Harvard Student Group Fosters Advocacy
Over the course of the 2002-2003 academic year, a group of Harvard Law Students concerned about human rights in Latin America organized through regular meetings at the Human Rights Program. Since September 2002, the group has worked on a number of projects involving rights defense in the Americas. These include the drafting of model legislation to create a national human rights commission in Brazil, and petitions on behalf of El Salvadoran victims of human rights abuses filed with the Inter-American Commission on Human Rights.
After completing an intensive training session in Cambridge and traveling to Washington to observe sessions of the Inter-American Commission, the group decided to undertake the challenge of drafting an amicus curiae (friend of the court) legal submission to the Inter-American Court. Based on three months of research by twenty students and lawyers, the student group filed its brief jointly with the Centro de Justiça Global (Global Justice Center) of Brazil and the Harvard Immigration and Refugee Clinic. The brief surveyed the law and practice of six nations in the Americas, concluding that law and practice in the Americas systematically discriminate against migrant laborers in violation of international human rights standards. The brief called on the Inter-American Court to issue a strongly worded, broad statement in defense of migrant laborers’ rights.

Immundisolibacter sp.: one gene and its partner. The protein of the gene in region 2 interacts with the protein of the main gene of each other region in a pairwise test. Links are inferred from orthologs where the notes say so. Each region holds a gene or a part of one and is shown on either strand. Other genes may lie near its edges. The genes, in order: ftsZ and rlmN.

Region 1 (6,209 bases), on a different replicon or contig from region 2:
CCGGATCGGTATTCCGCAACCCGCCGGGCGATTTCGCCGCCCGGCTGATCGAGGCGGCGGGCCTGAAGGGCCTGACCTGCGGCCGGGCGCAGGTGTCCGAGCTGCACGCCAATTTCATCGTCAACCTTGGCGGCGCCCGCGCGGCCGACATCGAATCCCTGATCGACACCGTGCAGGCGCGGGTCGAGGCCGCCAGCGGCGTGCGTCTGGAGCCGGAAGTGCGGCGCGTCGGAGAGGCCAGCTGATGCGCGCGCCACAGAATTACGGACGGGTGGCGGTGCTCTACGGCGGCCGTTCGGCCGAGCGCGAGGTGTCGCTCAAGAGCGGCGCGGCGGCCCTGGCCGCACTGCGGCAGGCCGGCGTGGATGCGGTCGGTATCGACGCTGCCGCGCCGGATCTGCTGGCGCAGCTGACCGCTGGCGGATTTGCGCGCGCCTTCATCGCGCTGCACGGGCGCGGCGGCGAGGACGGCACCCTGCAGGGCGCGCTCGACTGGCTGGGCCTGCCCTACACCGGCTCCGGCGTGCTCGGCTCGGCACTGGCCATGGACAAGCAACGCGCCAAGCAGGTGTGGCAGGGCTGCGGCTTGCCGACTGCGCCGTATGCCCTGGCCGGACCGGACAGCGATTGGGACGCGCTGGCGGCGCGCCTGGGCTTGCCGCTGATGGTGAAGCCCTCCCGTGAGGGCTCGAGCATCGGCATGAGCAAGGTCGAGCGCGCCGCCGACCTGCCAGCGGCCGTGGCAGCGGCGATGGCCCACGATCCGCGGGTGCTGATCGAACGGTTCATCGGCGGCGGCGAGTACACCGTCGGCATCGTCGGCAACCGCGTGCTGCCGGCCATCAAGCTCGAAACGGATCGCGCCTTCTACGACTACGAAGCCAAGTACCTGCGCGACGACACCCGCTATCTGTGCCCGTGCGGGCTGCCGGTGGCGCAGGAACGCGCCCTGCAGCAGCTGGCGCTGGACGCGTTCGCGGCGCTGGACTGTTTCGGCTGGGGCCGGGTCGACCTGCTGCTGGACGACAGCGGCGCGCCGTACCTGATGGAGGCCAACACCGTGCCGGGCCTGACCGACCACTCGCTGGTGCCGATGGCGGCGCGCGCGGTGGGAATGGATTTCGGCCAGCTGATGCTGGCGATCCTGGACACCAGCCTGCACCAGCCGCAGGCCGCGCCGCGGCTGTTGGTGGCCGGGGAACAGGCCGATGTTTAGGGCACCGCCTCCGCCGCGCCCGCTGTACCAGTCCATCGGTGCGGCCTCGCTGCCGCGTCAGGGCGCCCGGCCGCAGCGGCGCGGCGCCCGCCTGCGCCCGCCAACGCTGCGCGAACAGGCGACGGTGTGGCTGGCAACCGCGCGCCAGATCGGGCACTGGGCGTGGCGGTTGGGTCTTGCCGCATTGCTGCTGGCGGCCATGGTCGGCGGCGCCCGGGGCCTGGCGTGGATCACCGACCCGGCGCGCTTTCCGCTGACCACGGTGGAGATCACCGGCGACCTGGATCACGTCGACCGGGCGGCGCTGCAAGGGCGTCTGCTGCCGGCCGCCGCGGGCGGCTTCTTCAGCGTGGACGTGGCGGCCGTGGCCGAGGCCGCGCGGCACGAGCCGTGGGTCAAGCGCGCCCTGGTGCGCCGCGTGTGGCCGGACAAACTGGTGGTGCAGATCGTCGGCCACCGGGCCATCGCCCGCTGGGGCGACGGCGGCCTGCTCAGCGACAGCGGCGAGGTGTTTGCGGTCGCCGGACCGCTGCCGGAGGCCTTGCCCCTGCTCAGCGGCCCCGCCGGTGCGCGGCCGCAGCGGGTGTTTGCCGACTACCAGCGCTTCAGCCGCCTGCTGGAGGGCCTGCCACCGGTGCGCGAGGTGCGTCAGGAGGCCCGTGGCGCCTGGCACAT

On June 4, having been granted leave by the Court, representatives of the Harvard coalition argued the brief to the Court in a special session in Santiago, Chile. James Cavallaro, associate director of the Human Rights Program and lecturer on law at HLS, David Flechner, student coordinator of the Latin American group of HLS Advocates and Andressa Caldas, legal coordinator of the Global Justice Center presented arguments before the Court.
“The chance to argue before the Court is tremendously exciting,” said Daniel Schlanger, a third-year law student and the president of Harvard Law Student Advocates for Human Rights. “It has been phenomenal to watch student interest grow. Our original Latin American-focused work served as a model for initiatives on Russia, Africa, Roma Rights and Islamic Law and led to the formation of HLS Advocates to coordinate and promote their activities.” This fall, more than one hundred students signed up to participate on HLS Advocates projects. More than half chose to focus on Latin America.
Fall 2003, Volume III, Number 1
James L. Cavallaro, Harvard College ’84, is the Associate Director of the Human Rights Program and Lecturer on Law at Harvard Law School, as well as a Member of the Policy Committee of the David Rockefeller Center for Human Rights.
Daniel A. Schlanger, HLS, ’04, is the President of Harvard Law Student Advocates for Human Rights.
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